Chinese Hiring of Graduates is Down

Hiring is an obvious reflection of how the economy is going, especially when there is a change in recent college graduate hiring. But that is what is happening in China right now. It is the first time this has happened in quite awhile. And for a country that is supposedly booming economically it really shows how much of an impact a slowing US economy has on the world. Here are a few excerpts from an article on by Bill Powell called Not-So-Great Expectations:

“I’ve had eight interviews so far,” says Huang, an international-trade
graduate of Anhui University of Finance & Economics, “but I still
don’t have a decent offer. And I just had an export-import company in
Shanghai cancel an interview. They told me, ‘We’re not hiring anymore,
our business is down and we think it’s going to get worse.’”

Huang and her fellow graduates are facing China’s surprisingly grim
economic realities — some new, some chronic. Generating enough jobs for
the masses of newly minted capitalists who emerge from China’s
university system has for years been a challenge. Last year, about
one-third of college grads went jobless for at least six months after
graduation, according to government estimates. This year’s crop of 5.6
million grads — 740,000 more than last year — is the largest ever, and
the tsunami of able bodies is washing into the market just as China’s
economy is faltering

Manufacturing contracted in July for the first time since at least
2005, according to China’s Purchasing Managers’ Index, resulting in
reduced hiring by the sector. Meanwhile, a 50% drop in China’s stock
markets from their peak last October is creating a reverse wealth
effect, some economists believe, leading both consumers and companies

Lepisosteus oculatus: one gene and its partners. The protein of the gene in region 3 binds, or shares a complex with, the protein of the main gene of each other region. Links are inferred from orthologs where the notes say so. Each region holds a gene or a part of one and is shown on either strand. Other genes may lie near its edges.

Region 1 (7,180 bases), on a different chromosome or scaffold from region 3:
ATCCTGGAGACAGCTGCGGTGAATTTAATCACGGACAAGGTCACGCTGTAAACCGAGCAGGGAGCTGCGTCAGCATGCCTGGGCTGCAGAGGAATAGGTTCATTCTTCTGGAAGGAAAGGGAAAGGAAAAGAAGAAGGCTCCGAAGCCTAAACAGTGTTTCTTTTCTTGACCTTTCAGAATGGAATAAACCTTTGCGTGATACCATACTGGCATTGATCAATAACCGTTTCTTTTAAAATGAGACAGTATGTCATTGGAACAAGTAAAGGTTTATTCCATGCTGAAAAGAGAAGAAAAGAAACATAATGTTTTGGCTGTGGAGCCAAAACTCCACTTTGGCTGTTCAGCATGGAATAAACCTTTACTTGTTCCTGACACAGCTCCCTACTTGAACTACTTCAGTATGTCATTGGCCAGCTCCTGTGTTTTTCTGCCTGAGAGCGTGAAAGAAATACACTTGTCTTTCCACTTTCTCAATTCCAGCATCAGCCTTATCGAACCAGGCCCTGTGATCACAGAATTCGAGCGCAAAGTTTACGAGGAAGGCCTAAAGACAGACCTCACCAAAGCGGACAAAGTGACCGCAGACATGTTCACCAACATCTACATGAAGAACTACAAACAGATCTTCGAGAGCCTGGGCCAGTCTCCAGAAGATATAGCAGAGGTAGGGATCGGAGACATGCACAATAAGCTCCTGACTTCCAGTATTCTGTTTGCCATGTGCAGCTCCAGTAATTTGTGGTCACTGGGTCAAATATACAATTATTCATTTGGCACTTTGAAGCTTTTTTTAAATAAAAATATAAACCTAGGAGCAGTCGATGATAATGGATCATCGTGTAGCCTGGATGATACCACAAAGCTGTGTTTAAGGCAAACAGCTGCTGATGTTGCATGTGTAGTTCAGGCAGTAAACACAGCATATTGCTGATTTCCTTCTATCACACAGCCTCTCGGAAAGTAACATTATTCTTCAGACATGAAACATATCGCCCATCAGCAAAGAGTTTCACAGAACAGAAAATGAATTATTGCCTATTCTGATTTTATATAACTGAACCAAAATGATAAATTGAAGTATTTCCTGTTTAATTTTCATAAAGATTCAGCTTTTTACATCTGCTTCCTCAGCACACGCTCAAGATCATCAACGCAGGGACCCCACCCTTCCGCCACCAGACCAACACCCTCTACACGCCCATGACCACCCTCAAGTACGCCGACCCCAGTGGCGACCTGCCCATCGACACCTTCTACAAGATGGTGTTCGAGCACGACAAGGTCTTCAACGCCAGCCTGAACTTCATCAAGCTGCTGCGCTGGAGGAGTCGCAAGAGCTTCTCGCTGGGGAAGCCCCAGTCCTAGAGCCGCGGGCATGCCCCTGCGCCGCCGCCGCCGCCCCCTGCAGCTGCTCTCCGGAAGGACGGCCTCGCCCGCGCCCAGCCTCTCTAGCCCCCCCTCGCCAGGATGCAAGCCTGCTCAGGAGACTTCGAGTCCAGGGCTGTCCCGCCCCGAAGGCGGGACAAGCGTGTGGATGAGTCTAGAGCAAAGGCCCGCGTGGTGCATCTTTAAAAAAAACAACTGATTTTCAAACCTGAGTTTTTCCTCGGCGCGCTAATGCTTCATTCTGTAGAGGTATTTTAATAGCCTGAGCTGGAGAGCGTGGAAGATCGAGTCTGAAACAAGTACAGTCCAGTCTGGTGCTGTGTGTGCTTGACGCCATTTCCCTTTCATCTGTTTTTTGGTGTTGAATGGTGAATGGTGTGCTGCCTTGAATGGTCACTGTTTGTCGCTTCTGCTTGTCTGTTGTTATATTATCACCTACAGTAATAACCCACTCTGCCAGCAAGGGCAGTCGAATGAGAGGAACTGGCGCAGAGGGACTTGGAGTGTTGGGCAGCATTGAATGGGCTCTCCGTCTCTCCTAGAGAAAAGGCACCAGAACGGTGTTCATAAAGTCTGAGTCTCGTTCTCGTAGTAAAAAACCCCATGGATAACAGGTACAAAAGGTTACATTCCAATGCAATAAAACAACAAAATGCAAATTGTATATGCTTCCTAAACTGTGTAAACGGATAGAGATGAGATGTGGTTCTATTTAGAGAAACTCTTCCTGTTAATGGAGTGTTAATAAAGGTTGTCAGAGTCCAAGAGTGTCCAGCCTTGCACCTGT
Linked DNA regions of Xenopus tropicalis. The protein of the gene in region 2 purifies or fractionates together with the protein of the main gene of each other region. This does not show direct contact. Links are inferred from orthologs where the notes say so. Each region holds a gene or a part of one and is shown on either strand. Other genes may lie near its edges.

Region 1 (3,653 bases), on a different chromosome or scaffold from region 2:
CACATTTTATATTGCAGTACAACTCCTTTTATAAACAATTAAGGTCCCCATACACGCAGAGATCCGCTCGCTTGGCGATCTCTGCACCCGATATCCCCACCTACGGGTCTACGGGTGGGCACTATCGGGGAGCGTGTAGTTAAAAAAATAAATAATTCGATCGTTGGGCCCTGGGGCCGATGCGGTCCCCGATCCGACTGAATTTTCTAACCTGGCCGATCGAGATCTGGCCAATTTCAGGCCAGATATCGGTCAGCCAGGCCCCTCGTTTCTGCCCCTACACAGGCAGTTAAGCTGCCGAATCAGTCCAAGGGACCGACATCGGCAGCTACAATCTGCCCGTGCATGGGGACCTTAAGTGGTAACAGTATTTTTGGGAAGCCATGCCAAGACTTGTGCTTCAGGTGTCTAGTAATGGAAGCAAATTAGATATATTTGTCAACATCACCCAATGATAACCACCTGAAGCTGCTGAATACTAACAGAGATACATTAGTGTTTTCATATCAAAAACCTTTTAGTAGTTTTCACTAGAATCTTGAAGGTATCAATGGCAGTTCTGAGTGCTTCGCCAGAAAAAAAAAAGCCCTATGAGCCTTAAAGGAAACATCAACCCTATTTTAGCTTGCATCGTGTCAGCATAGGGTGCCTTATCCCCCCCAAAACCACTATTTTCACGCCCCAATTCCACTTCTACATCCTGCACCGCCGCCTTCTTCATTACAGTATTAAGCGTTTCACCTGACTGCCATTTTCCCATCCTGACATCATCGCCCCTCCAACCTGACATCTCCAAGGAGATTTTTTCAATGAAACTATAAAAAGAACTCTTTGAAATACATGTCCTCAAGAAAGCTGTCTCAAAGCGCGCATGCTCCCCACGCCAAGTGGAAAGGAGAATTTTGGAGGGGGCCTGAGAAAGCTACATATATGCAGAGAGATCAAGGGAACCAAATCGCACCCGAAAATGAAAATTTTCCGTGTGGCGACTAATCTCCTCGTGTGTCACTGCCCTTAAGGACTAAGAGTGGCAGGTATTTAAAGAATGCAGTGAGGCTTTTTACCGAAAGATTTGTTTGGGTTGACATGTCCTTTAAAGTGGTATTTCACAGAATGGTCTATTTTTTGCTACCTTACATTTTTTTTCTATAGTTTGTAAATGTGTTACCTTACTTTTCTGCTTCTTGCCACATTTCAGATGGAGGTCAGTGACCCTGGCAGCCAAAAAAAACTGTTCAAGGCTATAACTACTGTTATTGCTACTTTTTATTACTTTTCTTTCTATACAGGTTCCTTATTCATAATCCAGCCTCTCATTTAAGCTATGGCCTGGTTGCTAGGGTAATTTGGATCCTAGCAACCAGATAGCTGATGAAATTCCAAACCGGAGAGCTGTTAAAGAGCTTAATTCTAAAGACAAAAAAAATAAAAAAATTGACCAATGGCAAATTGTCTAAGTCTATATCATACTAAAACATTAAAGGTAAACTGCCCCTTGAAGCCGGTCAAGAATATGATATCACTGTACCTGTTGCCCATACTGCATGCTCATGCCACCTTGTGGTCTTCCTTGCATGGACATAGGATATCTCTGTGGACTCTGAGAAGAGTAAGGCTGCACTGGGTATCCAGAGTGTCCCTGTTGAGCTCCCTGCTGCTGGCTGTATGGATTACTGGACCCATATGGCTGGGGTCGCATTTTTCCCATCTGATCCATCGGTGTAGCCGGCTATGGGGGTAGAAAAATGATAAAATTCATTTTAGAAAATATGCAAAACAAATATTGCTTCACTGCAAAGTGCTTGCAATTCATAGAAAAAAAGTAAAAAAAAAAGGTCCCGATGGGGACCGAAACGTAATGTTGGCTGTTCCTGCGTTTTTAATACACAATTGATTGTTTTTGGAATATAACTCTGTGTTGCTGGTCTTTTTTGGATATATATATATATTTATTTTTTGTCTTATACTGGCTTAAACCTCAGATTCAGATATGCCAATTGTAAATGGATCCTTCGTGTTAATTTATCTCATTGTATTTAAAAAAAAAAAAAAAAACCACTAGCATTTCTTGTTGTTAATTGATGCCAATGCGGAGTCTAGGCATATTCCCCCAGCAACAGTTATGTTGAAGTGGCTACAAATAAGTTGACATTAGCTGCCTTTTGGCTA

to be more cautious about their outlays.

Tao Wang, an economist with Bank of America in Beijing, says China’s
GDP growth will slow to 10% this year, down from 11.4% in 2007, and
could drop to 8.8% in 2008.

China’s job-market woes won’t be solved by high economic growth alone.
There are persistent problems within China’s higher-education system
that are of mounting concern. As children from the country’s expanding
middle class come of age, universities are being blitzed with new
students. In fields such as engineering and economics, there simply
aren’t enough high-caliber teachers to go around. “China lacks the
educational infrastructure to keep pace with the frantic demand for
education,” says Tang Min, chief China economist at the Asian
Development Bank. A human-resources executive who helped produce a
report on the subject for the American Chamber of Commerce in China
puts it more bluntly: “the vast majority of [Chinese] kids go to
second- or third-rate schools — diploma mills — and are just unprepared
to enter a very competitive job market. They’re getting ripped off.”

Employers say the incidents illustrate two broader problems in China’s
higher-education system. Education is such a bedrock value that “kids
who really shouldn’t even be in college go anyway, and then expect a
good-paying job when they graduate,” says the human-resources executive.

He Lingyan, who runs a fast-growing industrial pipe – manufacturing
company in Zhejiang province, says that when he needs engineers, “I
look for people who have already worked. A lot of colleges aren’t
producing kids with the skills we need. There needs to be better
communication between companies and educational institutions, and it
will take time to fix this problem.”

The last quote looks like something you’d see in the US as well.


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